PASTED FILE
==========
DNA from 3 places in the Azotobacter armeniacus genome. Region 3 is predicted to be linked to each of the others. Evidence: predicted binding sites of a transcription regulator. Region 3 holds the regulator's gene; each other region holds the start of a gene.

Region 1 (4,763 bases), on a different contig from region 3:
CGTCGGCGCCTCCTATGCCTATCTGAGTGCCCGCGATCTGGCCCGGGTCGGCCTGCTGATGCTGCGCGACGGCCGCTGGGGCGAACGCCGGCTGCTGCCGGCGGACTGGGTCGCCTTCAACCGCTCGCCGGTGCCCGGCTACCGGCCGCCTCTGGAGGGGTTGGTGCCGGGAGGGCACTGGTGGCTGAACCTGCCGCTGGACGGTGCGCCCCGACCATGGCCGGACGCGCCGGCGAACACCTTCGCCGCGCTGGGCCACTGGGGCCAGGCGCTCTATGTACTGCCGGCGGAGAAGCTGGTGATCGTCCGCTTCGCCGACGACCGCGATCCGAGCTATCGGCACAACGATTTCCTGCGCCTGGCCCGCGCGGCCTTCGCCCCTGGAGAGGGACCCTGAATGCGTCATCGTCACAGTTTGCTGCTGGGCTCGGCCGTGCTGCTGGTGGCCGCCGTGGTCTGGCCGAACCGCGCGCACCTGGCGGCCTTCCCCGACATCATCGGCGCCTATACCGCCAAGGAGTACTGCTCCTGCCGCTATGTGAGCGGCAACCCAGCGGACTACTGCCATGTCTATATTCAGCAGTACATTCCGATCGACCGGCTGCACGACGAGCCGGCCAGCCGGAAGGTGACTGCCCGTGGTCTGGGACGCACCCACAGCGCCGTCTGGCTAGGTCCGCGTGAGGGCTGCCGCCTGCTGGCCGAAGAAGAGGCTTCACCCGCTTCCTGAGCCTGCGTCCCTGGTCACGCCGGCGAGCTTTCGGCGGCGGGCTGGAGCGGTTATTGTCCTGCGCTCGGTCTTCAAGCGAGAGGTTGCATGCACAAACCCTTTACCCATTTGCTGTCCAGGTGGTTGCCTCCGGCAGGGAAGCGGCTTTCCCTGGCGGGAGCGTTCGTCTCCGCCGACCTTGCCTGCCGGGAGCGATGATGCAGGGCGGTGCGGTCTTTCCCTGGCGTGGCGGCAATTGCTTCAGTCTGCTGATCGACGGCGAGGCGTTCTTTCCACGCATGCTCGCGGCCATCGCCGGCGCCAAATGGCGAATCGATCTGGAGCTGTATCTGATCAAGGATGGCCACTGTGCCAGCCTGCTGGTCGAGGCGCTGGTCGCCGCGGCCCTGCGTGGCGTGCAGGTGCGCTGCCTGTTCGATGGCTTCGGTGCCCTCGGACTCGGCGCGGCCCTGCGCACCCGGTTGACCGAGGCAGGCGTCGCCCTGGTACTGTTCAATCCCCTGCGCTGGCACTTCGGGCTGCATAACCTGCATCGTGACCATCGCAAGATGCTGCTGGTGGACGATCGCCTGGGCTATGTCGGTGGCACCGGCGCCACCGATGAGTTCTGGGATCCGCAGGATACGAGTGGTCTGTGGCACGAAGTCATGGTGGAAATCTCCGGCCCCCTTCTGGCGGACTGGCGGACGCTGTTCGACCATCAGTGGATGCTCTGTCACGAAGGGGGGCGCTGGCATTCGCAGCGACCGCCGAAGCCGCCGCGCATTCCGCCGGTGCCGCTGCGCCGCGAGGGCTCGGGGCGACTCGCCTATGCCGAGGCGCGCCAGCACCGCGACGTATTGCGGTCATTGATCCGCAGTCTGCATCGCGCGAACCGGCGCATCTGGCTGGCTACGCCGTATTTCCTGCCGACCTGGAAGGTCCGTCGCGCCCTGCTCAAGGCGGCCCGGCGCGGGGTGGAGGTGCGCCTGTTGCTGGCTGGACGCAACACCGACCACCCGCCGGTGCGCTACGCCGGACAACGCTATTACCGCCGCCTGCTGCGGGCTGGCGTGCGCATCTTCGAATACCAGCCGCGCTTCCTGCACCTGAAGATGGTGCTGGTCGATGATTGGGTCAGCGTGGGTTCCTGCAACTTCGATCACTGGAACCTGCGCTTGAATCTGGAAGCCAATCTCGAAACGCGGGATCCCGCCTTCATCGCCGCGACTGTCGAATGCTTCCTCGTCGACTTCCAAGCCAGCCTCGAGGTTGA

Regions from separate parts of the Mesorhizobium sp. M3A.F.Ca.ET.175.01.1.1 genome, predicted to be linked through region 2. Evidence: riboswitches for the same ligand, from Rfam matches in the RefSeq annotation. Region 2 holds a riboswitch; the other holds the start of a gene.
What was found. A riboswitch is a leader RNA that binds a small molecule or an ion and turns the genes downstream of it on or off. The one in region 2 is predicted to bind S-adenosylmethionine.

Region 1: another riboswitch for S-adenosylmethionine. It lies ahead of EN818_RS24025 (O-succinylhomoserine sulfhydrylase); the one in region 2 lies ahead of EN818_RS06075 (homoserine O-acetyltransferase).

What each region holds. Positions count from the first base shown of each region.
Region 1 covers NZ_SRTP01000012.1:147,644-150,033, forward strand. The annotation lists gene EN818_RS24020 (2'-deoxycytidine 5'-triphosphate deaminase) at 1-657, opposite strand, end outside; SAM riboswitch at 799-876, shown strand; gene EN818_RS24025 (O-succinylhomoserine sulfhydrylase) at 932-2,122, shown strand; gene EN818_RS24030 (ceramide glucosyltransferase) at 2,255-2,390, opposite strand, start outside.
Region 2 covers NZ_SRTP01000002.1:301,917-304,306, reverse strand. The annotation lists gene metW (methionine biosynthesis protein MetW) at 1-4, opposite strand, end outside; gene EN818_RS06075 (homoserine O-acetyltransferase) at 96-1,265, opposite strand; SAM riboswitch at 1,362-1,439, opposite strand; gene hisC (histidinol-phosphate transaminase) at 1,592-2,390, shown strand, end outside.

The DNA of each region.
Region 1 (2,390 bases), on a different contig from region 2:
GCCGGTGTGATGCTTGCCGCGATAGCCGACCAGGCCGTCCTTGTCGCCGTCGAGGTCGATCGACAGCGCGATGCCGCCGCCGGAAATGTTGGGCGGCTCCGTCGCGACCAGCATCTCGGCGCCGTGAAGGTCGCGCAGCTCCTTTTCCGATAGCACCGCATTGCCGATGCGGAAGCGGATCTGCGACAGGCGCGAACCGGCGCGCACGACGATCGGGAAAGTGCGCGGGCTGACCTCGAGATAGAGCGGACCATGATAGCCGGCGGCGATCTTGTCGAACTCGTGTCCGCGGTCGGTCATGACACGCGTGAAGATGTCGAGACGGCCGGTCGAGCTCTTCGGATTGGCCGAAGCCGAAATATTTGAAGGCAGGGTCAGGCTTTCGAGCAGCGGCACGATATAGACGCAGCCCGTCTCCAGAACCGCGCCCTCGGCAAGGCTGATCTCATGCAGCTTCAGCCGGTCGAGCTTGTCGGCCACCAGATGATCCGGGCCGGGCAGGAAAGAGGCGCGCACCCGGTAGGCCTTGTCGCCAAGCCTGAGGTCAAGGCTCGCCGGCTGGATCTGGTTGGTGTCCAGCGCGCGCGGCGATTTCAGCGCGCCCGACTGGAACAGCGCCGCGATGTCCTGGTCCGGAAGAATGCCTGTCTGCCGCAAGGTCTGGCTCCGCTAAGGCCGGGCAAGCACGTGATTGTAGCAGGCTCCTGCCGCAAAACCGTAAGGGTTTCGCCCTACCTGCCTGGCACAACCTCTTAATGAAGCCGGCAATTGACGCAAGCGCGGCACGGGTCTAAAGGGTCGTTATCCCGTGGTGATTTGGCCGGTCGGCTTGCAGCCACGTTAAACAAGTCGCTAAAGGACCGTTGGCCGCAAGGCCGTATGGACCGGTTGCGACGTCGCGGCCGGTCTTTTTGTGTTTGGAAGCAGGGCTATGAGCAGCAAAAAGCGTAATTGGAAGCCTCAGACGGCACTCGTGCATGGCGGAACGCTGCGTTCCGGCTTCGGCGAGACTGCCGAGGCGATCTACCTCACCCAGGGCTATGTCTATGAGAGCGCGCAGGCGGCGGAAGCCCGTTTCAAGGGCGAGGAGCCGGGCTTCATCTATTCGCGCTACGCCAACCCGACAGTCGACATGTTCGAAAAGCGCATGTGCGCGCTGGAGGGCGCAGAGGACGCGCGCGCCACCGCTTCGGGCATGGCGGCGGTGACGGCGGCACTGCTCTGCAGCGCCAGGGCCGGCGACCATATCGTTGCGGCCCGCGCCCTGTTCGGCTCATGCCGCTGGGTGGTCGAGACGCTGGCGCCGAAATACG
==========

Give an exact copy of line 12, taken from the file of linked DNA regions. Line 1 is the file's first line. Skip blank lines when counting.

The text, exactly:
GCCGGTGTGATGCTTGCCGCGATAGCCGACCAGGCCGTCCTTGTCGCCGTCGAGGTCGATCGACAGCGCGATGCCGCCGCCGGAAATGTTGGGCGGCTCCGTCGCGACCAGCATCTCGGCGCCGTGAAGGTCGCGCAGCTCCTTTTCCGATAGCACCGCATTGCCGATGCGGAAGCGGATCTGCGACAGGCGCGAACCGGCGCGCACGACGATCGGGAAAGTGCGCGGGCTGACCTCGAGATAGAGCGGACCATGATAGCCGGCGGCGATCTTGTCGAACTCGTGTCCGCGGTCGGTCATGACACGCGTGAAGATGTCGAGACGGCCGGTCGAGCTCTTCGGATTGGCCGAAGCCGAAATATTTGAAGGCAGGGTCAGGCTTTCGAGCAGCGGCACGATATAGACGCAGCCCGTCTCCAGAACCGCGCCCTCGGCAAGGCTGATCTCATGCAGCTTCAGCCGGTCGAGCTTGTCGGCCACCAGATGATCCGGGCCGGGCAGGAAAGAGGCGCGCACCCGGTAGGCCTTGTCGCCAAGCCTGAGGTCAAGGCTCGCCGGCTGGATCTGGTTGGTGTCCAGCGCGCGCGGCGATTTCAGCGCGCCCGACTGGAACAGCGCCGCGATGTCCTGGTCCGGAAGAATGCCTGTCTGCCGCAAGGTCTGGCTCCGCTAAGGCCGGGCAAGCACGTGATTGTAGCAGGCTCCTGCCGCAAAACCGTAAGGGTTTCGCCCTACCTGCCTGGCACAACCTCTTAATGAAGCCGGCAATTGACGCAAGCGCGGCACGGGTCTAAAGGGTCGTTATCCCGTGGTGATTTGGCCGGTCGGCTTGCAGCCACGTTAAACAAGTCGCTAAAGGACCGTTGGCCGCAAGGCCGTATGGACCGGTTGCGACGTCGCGGCCGGTCTTTTTGTGTTTGGAAGCAGGGCTATGAGCAGCAAAAAGCGTAATTGGAAGCCTCAGACGGCACTCGTGCATGGCGGAACGCTGCGTTCCGGCTTCGGCGAGACTGCCGAGGCGATCTACCTCACCCAGGGCTATGTCTATGAGAGCGCGCAGGCGGCGGAAGCCCGTTTCAAGGGCGAGGAGCCGGGCTTCATCTATTCGCGCTACGCCAACCCGACAGTCGACATGTTCGAAAAGCGCATGTGCGCGCTGGAGGGCGCAGAGGACGCGCGCGCCACCGCTTCGGGCATGGCGGCGGTGACGGCGGCACTGCTCTGCAGCGCCAGGGCCGGCGACCATATCGTTGCGGCCCGCGCCCTGTTCGGCTCATGCCGCTGGGTGGTCGAGACGCTGGCGCCGAAATACG